Anatoly Lunacharsky's Revolutionary Silhouettes, based on the author's personal recollections, contain valuable information on the leaders of the Russian Revolution of 1917.


I should begin with a warning that these are not biographies, not testimonials, not portraits but merely profiles: it is their virtue and at the same time their limitation that they are entirely based on personal recollections.

In 1919 the publisher Grzhebin, whom I already knew and who had been recommended to me by Maxim Gorky, asked me to start writing my memoirs of the great revolution. I was soon able to deliver him the first – or more precisely the preliminary – volume, in which I attempted to acquaint the readers both with myself, as a point of reference in judging the rather more subjective aspects of my ‘chronicle’, and with the main dramatis personae of the revolution in so far as I knew them and in so far as a knowledge of their characters and the events of their pre-revolutionary lives seemed to me to merit further exposition.

That book, however, was overtaken by a strange fate. At a moment when circumstances precluded me from working on it and when I had become convinced that to write memoirs at a time when not a single event of the revolution had cooled down – we were still living in its very crucible – was simply impossible (Sukhanov’s multi-volume work on the revolution, among others, had already convinced me of this); at a time, as it seemed to me, when any premature description of those events without an adequate study of the documents would be too subjective and little more than essay-writing – it was then that Grzhebin, unknown to me, published the first volume of my proposed memoirs. He is apparently continuing to publish them abroad, entirely without my permission.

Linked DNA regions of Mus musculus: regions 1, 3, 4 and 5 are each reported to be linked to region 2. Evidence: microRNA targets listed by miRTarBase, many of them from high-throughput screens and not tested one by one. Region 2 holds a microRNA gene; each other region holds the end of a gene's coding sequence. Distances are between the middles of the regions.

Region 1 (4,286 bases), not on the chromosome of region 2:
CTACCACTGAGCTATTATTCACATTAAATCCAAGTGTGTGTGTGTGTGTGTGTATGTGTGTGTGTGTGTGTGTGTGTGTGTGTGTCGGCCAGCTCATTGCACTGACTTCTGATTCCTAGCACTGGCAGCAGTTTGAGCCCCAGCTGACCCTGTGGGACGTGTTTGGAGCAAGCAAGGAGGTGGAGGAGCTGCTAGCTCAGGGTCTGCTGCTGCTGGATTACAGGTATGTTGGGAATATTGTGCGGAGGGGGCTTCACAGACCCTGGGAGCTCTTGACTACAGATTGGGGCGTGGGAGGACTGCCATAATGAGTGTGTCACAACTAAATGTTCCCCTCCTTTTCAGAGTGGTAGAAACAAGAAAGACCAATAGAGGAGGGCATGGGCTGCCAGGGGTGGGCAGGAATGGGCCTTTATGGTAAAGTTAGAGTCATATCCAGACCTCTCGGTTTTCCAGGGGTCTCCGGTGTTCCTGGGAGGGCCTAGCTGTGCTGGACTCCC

I think it essential to state these facts here, in order to avoid any misunderstanding about the nature of that book.

I have now decided to extract from it, in slightly re-edited form, my character-sketches of comrades Lenin, Trotsky and Zinoviev. I still think that these profiles are quite accurate and fair and that some people may find them useful, in particular young members of the RCP. Or sympathizers outside the framework of the Party.

The chief inadequacy of these profiles is their exclusive reliance on material that predates 1917. I also apologize for the fact that in one or two places I have been obliged en passant to talk about myself.

I have lengthened the essay on comrade Zinoviev.

I have added to these main essays a profile of Martov, also taken from my book The Great Revolution, and my obituaries of Uritsky, Kalinin and Bessalko, and I have rewritten my short memoirs of Volodarsky and Sverdlov since my previous writings on them have been mislaid.

My cursory recollections of G.V. Plekhanov were written at the request of the editor of the journal Under The Banner of Marxism, in which they were first published earlier this year.



Source: Marxist Internet Archive.